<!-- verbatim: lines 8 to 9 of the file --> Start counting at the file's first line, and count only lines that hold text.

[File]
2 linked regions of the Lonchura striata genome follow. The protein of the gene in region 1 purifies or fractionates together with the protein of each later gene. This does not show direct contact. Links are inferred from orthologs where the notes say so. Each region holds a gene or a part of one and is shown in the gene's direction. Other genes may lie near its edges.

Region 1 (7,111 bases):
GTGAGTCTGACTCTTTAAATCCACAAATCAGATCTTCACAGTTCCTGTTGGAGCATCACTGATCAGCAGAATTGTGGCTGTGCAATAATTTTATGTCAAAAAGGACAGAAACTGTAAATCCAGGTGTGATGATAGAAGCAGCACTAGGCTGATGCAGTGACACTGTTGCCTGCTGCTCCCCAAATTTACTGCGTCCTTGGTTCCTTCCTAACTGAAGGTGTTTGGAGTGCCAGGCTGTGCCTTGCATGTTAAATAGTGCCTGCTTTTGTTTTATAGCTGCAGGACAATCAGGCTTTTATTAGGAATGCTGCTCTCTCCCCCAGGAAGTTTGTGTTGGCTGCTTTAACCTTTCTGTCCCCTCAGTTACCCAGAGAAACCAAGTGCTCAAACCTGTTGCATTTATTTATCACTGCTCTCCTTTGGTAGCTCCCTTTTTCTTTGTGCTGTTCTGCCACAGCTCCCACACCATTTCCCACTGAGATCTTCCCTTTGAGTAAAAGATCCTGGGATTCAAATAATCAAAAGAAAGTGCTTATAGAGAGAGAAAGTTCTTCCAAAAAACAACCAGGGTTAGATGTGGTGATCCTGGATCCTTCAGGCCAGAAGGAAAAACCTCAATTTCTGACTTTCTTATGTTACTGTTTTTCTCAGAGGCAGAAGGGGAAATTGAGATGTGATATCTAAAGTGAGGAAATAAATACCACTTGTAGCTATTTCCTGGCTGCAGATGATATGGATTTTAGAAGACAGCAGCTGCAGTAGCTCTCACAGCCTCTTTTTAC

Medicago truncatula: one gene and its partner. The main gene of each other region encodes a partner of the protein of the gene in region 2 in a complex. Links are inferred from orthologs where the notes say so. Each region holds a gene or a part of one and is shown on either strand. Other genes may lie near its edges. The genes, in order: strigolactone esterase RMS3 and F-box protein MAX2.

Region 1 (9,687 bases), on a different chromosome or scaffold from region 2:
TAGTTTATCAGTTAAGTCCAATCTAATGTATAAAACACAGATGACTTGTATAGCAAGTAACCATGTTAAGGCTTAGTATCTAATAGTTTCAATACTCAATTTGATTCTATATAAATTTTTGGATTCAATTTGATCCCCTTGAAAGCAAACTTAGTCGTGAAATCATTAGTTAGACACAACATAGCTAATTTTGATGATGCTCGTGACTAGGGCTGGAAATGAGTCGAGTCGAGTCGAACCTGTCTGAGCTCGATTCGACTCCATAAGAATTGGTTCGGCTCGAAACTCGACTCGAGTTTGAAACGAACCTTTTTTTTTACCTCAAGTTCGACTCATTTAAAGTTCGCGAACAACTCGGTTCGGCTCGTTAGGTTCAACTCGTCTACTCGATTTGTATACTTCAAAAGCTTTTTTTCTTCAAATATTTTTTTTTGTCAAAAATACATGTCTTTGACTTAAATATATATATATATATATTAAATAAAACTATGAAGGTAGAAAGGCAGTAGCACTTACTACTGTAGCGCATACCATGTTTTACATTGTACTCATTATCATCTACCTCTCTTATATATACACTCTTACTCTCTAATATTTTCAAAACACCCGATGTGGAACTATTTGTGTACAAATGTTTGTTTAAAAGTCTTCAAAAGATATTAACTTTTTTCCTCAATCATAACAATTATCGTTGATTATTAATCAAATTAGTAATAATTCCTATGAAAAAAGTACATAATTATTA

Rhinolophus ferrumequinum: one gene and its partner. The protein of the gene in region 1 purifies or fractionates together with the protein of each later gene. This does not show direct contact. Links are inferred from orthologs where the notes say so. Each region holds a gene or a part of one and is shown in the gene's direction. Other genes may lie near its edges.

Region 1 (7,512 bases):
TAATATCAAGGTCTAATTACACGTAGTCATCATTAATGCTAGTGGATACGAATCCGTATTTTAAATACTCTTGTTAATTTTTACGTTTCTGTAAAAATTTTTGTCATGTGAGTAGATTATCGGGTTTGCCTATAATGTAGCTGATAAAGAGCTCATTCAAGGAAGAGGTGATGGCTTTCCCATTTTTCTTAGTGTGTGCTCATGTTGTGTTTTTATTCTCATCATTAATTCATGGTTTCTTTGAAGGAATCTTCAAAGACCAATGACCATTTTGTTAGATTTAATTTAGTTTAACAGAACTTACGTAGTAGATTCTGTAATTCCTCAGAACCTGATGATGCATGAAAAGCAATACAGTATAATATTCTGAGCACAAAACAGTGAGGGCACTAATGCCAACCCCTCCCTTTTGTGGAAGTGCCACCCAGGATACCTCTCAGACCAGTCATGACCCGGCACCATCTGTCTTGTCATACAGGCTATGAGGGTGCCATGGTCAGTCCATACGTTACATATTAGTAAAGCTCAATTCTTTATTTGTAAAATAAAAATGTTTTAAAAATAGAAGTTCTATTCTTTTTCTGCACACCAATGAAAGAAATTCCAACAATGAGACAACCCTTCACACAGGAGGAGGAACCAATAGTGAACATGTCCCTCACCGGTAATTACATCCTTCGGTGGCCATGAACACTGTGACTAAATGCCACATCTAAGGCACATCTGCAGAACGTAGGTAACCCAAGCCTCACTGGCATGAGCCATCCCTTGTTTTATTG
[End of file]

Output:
Region 1 (7,512 bases):
TAATATCAAGGTCTAATTACACGTAGTCATCATTAATGCTAGTGGATACGAATCCGTATTTTAAATACTCTTGTTAATTTTTACGTTTCTGTAAAAATTTTTGTCATGTGAGTAGATTATCGGGTTTGCCTATAATGTAGCTGATAAAGAGCTCATTCAAGGAAGAGGTGATGGCTTTCCCATTTTTCTTAGTGTGTGCTCATGTTGTGTTTTTATTCTCATCATTAATTCATGGTTTCTTTGAAGGAATCTTCAAAGACCAATGACCATTTTGTTAGATTTAATTTAGTTTAACAGAACTTACGTAGTAGATTCTGTAATTCCTCAGAACCTGATGATGCATGAAAAGCAATACAGTATAATATTCTGAGCACAAAACAGTGAGGGCACTAATGCCAACCCCTCCCTTTTGTGGAAGTGCCACCCAGGATACCTCTCAGACCAGTCATGACCCGGCACCATCTGTCTTGTCATACAGGCTATGAGGGTGCCATGGTCAGTCCATACGTTACATATTAGTAAAGCTCAATTCTTTATTTGTAAAATAAAAATGTTTTAAAAATAGAAGTTCTATTCTTTTTCTGCACACCAATGAAAGAAATTCCAACAATGAGACAACCCTTCACACAGGAGGAGGAACCAATAGTGAACATGTCCCTCACCGGTAATTACATCCTTCGGTGGCCATGAACACTGTGACTAAATGCCACATCTAAGGCACATCTGCAGAACGTAGGTAACCCAAGCCTCACTGGCATGAGCCATCCCTTGTTTTATTG